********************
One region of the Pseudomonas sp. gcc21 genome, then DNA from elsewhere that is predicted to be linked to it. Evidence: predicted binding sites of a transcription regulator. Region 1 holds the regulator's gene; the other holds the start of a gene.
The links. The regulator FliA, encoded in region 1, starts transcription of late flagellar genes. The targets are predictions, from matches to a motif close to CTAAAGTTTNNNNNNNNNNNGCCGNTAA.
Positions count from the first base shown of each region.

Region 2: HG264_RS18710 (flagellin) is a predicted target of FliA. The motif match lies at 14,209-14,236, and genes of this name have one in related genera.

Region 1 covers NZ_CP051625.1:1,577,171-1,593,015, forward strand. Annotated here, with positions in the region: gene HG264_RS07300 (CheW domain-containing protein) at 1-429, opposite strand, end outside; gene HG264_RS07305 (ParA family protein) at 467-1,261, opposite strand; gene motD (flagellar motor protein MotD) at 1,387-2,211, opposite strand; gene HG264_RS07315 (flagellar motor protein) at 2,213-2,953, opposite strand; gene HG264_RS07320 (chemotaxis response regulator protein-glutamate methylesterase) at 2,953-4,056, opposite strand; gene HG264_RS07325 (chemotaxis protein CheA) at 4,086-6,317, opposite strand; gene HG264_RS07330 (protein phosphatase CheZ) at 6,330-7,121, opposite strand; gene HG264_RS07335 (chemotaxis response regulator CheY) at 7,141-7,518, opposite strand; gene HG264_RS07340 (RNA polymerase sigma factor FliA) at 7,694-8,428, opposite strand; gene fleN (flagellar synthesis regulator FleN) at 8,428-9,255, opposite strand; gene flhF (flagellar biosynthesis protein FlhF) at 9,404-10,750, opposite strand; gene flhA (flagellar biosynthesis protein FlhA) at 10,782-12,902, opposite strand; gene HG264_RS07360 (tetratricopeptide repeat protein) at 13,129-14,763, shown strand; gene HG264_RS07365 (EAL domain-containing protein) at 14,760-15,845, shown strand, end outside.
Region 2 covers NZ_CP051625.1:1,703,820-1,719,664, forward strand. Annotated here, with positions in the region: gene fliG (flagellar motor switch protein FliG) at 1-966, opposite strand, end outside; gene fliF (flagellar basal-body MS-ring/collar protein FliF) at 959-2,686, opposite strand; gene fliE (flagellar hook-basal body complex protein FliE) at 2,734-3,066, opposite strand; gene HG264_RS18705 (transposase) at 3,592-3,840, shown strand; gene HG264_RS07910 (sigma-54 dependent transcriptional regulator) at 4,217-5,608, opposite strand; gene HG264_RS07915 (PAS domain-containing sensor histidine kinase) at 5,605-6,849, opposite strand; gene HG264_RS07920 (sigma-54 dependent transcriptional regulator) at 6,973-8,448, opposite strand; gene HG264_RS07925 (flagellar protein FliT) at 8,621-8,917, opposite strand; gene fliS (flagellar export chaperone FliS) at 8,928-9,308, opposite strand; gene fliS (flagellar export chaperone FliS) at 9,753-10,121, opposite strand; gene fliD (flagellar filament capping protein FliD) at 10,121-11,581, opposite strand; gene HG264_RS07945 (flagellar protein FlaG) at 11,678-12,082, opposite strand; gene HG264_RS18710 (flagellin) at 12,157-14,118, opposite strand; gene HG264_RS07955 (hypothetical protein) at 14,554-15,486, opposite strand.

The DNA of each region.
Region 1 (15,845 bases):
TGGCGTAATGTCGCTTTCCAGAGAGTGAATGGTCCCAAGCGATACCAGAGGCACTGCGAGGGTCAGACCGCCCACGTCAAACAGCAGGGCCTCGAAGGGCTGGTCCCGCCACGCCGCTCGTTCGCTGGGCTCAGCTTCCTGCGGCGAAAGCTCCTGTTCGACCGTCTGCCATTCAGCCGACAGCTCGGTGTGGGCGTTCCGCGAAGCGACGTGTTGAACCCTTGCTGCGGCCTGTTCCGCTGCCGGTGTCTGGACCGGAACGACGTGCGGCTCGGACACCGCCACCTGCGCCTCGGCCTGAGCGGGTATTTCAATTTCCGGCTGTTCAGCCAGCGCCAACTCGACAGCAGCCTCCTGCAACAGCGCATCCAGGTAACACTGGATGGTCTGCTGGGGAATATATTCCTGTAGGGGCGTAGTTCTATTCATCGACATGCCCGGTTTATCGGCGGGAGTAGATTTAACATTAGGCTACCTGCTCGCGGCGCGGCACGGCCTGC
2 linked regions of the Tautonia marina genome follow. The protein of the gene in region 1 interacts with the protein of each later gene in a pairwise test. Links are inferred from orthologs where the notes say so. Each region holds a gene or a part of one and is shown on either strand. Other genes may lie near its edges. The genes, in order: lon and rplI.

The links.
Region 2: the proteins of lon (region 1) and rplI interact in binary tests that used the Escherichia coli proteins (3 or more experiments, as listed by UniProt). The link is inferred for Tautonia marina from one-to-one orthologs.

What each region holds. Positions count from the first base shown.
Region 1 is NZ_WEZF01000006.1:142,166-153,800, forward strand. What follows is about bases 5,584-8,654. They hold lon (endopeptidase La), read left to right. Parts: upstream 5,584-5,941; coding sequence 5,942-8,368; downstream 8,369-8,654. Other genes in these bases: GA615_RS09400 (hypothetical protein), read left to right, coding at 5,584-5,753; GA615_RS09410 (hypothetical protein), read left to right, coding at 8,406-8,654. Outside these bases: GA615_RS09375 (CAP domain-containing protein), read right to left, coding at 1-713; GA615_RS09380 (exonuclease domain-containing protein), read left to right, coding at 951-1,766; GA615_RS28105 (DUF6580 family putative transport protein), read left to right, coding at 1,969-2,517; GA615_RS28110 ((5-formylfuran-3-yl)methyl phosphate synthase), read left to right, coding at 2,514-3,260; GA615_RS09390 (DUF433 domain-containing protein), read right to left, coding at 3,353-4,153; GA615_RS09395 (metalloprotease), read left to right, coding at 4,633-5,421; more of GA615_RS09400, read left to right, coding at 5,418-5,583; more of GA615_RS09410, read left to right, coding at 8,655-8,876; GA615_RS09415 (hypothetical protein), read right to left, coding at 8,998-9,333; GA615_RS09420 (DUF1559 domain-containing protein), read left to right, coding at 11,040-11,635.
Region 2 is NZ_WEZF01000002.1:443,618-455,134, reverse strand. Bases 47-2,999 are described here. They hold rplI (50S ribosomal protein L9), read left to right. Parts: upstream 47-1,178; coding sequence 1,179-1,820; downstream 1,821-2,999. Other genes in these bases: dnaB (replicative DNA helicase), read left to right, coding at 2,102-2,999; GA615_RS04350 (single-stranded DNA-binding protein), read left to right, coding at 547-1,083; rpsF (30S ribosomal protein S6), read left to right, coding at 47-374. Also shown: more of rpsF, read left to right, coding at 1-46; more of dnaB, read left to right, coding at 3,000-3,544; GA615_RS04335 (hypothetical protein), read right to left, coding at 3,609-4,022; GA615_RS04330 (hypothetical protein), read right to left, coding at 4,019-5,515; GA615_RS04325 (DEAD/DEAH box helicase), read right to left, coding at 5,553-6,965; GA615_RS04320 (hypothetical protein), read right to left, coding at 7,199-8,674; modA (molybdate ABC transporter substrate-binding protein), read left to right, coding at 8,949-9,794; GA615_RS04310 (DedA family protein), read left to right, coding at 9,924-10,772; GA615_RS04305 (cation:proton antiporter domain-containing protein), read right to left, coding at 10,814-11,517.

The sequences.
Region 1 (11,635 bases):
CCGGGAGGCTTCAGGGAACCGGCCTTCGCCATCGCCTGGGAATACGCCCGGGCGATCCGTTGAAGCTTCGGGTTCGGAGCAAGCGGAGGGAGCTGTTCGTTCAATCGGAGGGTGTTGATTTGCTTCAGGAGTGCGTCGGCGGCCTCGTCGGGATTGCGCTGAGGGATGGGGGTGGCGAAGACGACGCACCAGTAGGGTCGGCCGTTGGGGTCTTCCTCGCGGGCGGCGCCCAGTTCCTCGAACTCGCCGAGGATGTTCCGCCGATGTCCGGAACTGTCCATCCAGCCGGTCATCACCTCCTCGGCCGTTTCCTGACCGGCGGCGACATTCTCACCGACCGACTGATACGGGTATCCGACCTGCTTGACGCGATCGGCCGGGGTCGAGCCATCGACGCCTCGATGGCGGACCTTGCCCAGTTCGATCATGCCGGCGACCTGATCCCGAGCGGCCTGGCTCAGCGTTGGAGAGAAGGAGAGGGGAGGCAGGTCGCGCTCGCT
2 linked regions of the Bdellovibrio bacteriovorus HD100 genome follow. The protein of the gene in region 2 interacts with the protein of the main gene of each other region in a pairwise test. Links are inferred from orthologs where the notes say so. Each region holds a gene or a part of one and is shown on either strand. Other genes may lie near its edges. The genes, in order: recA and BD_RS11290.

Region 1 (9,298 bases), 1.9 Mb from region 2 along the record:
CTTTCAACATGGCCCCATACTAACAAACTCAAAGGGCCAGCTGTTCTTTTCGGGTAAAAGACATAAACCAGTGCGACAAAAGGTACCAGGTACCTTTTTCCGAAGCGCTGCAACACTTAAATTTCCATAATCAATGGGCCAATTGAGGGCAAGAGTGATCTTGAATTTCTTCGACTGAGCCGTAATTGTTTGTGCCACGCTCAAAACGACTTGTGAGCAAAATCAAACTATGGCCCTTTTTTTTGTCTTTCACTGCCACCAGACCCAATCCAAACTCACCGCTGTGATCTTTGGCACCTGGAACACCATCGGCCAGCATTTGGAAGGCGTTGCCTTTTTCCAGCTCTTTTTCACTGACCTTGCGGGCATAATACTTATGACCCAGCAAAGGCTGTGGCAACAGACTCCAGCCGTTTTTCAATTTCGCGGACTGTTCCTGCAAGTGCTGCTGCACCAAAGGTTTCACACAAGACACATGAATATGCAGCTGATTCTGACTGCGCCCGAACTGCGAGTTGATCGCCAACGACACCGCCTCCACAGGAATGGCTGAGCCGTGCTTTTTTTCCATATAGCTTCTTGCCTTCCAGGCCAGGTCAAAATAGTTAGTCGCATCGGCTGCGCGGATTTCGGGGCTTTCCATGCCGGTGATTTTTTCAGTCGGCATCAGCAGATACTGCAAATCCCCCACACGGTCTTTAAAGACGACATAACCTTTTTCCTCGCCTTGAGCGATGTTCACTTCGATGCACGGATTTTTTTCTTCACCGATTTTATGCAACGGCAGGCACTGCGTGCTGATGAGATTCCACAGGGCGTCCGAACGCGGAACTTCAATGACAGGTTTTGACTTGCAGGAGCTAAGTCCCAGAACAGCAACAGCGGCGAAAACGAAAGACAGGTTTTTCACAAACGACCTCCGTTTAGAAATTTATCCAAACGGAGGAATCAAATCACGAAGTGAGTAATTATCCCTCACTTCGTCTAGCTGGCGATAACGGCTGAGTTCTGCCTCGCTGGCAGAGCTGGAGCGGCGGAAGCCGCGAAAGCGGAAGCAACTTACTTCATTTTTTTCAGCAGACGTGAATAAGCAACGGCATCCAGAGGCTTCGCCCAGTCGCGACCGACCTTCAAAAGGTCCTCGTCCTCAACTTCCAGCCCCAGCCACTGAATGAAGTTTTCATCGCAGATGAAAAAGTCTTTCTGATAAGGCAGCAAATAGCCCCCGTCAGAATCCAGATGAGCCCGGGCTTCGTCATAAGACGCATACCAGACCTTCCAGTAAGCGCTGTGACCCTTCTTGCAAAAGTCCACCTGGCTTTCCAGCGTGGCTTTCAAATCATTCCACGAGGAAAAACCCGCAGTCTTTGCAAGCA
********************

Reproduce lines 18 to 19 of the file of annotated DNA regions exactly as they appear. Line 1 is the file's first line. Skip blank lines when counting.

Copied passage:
CCGGGAGGCTTCAGGGAACCGGCCTTCGCCATCGCCTGGGAATACGCCCGGGCGATCCGTTGAAGCTTCGGGTTCGGAGCAAGCGGAGGGAGCTGTTCGTTCAATCGGAGGGTGTTGATTTGCTTCAGGAGTGCGTCGGCGGCCTCGTCGGGATTGCGCTGAGGGATGGGGGTGGCGAAGACGACGCACCAGTAGGGTCGGCCGTTGGGGTCTTCCTCGCGGGCGGCGCCCAGTTCCTCGAACTCGCCGAGGATGTTCCGCCGATGTCCGGAACTGTCCATCCAGCCGGTCATCACCTCCTCGGCCGTTTCCTGACCGGCGGCGACATTCTCACCGACCGACTGATACGGGTATCCGACCTGCTTGACGCGATCGGCCGGGGTCGAGCCATCGACGCCTCGATGGCGGACCTTGCCCAGTTCGATCATGCCGGCGACCTGATCCCGAGCGGCCTGGCTCAGCGTTGGAGAGAAGGAGAGGGGAGGCAGGTCGCGCTCGCT
2 linked regions of the Bdellovibrio bacteriovorus HD100 genome follow. The protein of the gene in region 2 interacts with the protein of the main gene of each other region in a pairwise test. Links are inferred from orthologs where the notes say so. Each region holds a gene or a part of one and is shown on either strand. Other genes may lie near its edges. The genes, in order: recA and BD_RS11290.